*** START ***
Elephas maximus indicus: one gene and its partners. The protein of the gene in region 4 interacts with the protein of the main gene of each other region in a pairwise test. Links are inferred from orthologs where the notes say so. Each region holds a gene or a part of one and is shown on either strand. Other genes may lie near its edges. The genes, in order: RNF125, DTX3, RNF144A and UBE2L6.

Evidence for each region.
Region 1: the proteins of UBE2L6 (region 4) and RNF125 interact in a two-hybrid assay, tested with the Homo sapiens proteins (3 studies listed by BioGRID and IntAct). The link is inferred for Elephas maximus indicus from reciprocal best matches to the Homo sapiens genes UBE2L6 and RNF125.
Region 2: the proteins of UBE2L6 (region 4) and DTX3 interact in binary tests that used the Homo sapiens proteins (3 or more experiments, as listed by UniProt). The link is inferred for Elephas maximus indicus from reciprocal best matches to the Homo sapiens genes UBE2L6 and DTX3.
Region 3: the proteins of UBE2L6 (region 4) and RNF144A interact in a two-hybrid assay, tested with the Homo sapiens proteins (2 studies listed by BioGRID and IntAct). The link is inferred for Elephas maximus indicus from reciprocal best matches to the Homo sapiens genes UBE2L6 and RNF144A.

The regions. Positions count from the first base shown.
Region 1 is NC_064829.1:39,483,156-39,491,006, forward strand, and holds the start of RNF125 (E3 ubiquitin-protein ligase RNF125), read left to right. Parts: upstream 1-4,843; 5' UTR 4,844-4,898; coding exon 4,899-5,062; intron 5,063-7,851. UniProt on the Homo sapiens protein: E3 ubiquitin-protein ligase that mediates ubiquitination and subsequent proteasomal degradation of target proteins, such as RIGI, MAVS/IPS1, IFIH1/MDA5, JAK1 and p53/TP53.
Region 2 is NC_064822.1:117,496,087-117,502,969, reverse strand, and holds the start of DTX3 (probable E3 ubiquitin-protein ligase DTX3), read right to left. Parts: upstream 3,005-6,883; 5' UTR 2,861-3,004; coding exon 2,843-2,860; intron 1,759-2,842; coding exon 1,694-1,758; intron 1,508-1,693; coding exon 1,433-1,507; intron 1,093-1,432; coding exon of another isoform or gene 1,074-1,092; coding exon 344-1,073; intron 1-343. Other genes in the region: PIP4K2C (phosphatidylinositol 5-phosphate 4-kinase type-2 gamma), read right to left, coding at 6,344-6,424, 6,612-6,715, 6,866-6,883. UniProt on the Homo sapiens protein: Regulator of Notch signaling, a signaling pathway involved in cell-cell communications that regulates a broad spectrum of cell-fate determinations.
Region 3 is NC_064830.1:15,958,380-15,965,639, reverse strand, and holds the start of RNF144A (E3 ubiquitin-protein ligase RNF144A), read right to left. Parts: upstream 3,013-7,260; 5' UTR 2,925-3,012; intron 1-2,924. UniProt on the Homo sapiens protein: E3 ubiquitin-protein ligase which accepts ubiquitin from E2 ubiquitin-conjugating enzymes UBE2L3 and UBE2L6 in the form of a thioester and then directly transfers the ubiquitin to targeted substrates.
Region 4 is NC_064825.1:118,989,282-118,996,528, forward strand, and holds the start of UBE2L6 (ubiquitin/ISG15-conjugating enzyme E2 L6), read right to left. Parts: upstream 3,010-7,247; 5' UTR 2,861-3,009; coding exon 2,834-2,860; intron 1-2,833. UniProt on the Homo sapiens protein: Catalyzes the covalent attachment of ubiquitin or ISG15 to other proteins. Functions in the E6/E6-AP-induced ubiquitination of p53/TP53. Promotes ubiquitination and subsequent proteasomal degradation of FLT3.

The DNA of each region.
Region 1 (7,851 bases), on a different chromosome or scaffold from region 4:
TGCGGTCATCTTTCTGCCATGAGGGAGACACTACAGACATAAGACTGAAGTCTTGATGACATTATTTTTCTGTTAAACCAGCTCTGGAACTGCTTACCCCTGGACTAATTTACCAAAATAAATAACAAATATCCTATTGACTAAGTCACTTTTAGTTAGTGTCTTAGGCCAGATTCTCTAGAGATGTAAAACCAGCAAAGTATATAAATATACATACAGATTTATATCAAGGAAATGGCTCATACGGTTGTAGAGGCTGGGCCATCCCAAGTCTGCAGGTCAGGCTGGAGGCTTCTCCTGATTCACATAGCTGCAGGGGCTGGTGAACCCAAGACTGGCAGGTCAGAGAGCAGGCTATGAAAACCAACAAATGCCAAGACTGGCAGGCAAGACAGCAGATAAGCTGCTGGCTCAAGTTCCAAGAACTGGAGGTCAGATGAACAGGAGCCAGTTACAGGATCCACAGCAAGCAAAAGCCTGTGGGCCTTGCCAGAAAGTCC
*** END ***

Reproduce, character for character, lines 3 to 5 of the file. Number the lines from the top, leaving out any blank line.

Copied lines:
Region 1: the proteins of UBE2L6 (region 4) and RNF125 interact in a two-hybrid assay, tested with the Homo sapiens proteins (3 studies listed by BioGRID and IntAct). The link is inferred for Elephas maximus indicus from reciprocal best matches to the Homo sapiens genes UBE2L6 and RNF125.
Region 2: the proteins of UBE2L6 (region 4) and DTX3 interact in binary tests that used the Homo sapiens proteins (3 or more experiments, as listed by UniProt). The link is inferred for Elephas maximus indicus from reciprocal best matches to the Homo sapiens genes UBE2L6 and DTX3.
Region 3: the proteins of UBE2L6 (region 4) and RNF144A interact in a two-hybrid assay, tested with the Homo sapiens proteins (2 studies listed by BioGRID and IntAct). The link is inferred for Elephas maximus indicus from reciprocal best matches to the Homo sapiens genes UBE2L6 and RNF144A.